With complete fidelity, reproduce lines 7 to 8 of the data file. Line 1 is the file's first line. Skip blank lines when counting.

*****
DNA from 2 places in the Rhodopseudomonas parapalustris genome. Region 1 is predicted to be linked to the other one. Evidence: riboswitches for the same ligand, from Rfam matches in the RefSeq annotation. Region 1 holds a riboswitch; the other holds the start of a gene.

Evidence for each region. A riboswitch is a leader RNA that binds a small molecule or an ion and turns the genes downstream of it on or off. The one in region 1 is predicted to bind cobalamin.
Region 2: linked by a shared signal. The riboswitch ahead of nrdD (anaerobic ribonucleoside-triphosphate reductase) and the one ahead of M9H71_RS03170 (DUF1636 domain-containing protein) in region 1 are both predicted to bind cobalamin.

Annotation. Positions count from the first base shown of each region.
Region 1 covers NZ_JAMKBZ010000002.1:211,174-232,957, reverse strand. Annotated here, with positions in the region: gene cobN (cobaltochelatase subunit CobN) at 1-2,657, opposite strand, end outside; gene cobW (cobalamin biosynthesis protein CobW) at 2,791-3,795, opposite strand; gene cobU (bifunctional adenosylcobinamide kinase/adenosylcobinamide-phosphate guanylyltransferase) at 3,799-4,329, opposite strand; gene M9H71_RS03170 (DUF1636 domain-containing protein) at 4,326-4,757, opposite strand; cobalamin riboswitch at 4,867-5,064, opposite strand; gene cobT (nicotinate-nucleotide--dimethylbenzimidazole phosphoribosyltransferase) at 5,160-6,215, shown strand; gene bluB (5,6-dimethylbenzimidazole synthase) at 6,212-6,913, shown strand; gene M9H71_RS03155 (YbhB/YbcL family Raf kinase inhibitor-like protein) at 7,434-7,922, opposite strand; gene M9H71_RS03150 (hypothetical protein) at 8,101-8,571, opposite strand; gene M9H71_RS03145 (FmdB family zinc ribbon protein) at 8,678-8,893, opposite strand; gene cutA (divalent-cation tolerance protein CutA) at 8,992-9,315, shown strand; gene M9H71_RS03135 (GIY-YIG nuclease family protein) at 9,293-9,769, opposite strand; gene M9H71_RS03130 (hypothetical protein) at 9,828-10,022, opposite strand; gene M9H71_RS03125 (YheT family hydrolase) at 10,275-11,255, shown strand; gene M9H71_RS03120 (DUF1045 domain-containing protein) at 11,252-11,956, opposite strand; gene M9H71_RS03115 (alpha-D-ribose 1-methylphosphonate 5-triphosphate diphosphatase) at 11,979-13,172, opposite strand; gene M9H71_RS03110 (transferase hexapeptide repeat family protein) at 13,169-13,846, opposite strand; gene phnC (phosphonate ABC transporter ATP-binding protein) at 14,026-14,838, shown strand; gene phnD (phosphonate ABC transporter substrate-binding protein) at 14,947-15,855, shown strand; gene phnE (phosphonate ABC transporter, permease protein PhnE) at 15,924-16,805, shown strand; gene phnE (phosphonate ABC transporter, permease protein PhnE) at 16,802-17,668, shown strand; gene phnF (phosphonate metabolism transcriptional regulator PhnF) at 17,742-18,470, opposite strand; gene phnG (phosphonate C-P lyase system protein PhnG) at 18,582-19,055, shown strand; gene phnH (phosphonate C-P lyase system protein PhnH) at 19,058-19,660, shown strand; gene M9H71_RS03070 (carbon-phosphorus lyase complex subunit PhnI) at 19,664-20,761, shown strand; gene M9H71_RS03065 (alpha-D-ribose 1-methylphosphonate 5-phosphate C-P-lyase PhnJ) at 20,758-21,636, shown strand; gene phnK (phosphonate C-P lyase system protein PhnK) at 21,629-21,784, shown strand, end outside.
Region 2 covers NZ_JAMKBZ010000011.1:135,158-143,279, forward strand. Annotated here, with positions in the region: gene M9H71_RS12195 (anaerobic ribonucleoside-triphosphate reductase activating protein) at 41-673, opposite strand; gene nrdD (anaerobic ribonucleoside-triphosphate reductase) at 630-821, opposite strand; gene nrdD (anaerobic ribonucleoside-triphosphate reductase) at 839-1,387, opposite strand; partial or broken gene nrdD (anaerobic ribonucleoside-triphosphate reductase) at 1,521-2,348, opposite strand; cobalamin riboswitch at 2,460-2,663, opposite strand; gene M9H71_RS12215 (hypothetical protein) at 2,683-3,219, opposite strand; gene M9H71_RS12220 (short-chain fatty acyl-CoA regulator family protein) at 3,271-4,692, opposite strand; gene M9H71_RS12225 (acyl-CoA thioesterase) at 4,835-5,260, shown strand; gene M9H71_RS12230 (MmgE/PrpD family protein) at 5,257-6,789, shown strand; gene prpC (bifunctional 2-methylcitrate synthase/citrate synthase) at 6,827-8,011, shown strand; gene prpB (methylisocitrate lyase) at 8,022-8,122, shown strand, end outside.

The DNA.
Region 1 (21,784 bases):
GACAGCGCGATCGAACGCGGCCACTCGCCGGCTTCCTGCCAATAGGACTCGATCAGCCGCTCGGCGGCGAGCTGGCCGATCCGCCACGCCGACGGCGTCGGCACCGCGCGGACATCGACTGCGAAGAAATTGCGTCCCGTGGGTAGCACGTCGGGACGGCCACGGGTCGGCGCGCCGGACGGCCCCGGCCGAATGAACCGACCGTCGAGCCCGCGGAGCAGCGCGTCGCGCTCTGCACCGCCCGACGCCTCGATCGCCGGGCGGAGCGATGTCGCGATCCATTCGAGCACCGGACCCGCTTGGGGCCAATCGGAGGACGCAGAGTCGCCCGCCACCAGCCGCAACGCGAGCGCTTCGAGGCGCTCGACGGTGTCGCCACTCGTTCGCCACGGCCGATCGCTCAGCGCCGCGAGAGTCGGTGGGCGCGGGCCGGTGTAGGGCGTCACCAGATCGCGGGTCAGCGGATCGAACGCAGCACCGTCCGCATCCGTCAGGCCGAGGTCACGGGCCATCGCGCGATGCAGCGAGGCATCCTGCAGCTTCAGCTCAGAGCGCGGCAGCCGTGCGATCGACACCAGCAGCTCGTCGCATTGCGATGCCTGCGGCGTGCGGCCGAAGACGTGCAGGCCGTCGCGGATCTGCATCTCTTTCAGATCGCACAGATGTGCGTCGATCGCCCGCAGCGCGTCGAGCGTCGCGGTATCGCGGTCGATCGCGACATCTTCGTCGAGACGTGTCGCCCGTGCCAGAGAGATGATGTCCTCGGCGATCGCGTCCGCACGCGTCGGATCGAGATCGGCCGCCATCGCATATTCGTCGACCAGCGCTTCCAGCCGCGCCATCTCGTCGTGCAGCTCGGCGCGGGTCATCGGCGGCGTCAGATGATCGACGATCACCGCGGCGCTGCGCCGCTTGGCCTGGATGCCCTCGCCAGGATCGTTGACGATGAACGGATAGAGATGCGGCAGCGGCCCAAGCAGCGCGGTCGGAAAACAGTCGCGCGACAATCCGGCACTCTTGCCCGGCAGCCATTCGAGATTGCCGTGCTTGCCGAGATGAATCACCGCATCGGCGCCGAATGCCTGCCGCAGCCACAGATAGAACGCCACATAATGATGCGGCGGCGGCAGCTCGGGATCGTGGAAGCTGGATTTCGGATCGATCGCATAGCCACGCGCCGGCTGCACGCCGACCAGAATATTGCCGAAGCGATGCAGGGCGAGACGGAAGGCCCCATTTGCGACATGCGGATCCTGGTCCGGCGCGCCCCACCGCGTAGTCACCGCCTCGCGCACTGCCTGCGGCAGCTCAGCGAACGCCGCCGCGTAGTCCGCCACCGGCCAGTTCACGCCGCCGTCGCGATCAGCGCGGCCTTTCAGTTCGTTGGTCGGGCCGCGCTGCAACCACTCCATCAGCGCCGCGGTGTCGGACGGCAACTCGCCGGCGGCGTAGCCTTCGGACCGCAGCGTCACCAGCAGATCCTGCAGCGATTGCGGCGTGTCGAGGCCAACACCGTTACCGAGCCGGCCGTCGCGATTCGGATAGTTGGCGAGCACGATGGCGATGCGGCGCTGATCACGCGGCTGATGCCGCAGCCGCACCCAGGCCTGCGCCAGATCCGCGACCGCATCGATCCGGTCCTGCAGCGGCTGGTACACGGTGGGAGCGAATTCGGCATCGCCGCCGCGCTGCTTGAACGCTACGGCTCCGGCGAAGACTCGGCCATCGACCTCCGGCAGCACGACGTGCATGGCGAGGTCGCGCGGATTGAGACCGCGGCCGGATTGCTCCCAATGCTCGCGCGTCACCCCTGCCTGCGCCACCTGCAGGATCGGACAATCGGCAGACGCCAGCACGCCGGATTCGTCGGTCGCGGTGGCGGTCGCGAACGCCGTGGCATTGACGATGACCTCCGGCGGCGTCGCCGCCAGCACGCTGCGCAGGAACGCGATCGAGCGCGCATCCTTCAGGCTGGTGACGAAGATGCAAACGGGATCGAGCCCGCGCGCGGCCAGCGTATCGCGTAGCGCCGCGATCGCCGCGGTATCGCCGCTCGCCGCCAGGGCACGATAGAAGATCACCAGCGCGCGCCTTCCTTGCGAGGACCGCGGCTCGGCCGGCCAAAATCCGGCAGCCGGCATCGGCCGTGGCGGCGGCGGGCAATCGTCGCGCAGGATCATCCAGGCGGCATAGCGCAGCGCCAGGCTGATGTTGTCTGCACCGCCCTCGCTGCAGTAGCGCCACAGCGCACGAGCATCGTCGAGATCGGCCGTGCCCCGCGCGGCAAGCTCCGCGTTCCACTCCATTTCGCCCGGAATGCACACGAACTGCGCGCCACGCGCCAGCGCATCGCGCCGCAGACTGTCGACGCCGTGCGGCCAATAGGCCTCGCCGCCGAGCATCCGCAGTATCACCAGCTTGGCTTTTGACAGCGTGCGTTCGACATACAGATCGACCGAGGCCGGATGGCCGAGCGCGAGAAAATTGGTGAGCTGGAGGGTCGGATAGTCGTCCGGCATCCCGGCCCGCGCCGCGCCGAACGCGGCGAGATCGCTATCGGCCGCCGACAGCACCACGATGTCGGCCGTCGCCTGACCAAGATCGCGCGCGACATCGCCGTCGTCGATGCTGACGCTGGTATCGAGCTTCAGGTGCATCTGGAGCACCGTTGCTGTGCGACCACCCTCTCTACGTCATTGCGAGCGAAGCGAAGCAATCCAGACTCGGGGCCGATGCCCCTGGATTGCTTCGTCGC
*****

The DNA.
Region 1 (21,784 bases):